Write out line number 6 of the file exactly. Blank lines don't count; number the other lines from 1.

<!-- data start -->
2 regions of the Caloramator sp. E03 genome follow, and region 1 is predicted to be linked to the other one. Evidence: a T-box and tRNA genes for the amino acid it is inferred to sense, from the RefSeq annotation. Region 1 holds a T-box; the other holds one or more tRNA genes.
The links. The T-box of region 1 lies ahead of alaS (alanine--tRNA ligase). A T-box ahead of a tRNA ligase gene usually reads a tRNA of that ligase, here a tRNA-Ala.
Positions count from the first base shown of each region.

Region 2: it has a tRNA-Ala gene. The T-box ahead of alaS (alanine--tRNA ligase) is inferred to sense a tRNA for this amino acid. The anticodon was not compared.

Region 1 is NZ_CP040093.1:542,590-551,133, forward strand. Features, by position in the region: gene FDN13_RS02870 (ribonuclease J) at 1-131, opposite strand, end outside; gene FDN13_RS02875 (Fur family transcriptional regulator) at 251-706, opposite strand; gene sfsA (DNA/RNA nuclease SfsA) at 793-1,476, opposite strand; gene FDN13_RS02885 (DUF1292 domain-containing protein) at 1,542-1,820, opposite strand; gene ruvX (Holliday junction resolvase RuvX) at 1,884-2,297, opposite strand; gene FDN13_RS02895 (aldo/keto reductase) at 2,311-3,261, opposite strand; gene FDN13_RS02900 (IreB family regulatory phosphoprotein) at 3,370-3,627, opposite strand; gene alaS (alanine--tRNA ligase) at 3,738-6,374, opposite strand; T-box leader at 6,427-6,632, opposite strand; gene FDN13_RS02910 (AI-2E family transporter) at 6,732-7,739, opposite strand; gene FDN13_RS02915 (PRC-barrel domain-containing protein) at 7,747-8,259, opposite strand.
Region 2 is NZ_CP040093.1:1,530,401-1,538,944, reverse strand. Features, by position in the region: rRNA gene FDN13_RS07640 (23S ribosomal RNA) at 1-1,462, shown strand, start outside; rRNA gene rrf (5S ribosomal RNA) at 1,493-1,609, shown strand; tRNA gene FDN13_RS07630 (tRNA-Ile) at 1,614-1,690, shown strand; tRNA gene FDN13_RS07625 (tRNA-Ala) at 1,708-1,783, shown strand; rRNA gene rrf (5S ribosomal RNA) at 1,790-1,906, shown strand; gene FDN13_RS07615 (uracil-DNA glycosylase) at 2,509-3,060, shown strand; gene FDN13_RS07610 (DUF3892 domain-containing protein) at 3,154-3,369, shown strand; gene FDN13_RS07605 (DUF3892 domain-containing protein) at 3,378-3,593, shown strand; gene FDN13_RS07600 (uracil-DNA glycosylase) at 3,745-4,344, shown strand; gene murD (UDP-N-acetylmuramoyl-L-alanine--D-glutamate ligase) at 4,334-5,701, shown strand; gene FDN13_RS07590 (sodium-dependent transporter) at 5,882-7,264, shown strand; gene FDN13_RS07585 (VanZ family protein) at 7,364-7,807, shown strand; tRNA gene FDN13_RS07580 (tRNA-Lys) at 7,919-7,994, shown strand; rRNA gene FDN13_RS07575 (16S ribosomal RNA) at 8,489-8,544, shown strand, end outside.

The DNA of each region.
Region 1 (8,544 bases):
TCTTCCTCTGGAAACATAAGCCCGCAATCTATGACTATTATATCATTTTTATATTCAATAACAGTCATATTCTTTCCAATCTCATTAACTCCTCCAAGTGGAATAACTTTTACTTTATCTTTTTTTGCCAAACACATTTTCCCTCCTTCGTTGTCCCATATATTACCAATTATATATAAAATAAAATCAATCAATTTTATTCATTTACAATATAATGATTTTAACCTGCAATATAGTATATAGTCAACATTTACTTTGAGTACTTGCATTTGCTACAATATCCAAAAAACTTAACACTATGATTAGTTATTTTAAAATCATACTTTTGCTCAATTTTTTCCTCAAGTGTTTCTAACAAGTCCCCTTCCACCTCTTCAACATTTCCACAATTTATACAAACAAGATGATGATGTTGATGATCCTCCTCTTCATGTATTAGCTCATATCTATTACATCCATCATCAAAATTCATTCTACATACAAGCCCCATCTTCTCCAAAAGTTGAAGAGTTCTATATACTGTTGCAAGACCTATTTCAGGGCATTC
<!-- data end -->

Region 2 is NZ_CP040093.1:1,530,401-1,538,944, reverse strand. Features, by position in the region: rRNA gene FDN13_RS07640 (23S ribosomal RNA) at 1-1,462, shown strand, start outside; rRNA gene rrf (5S ribosomal RNA) at 1,493-1,609, shown strand; tRNA gene FDN13_RS07630 (tRNA-Ile) at 1,614-1,690, shown strand; tRNA gene FDN13_RS07625 (tRNA-Ala) at 1,708-1,783, shown strand; rRNA gene rrf (5S ribosomal RNA) at 1,790-1,906, shown strand; gene FDN13_RS07615 (uracil-DNA glycosylase) at 2,509-3,060, shown strand; gene FDN13_RS07610 (DUF3892 domain-containing protein) at 3,154-3,369, shown strand; gene FDN13_RS07605 (DUF3892 domain-containing protein) at 3,378-3,593, shown strand; gene FDN13_RS07600 (uracil-DNA glycosylase) at 3,745-4,344, shown strand; gene murD (UDP-N-acetylmuramoyl-L-alanine--D-glutamate ligase) at 4,334-5,701, shown strand; gene FDN13_RS07590 (sodium-dependent transporter) at 5,882-7,264, shown strand; gene FDN13_RS07585 (VanZ family protein) at 7,364-7,807, shown strand; tRNA gene FDN13_RS07580 (tRNA-Lys) at 7,919-7,994, shown strand; rRNA gene FDN13_RS07575 (16S ribosomal RNA) at 8,489-8,544, shown strand, end outside.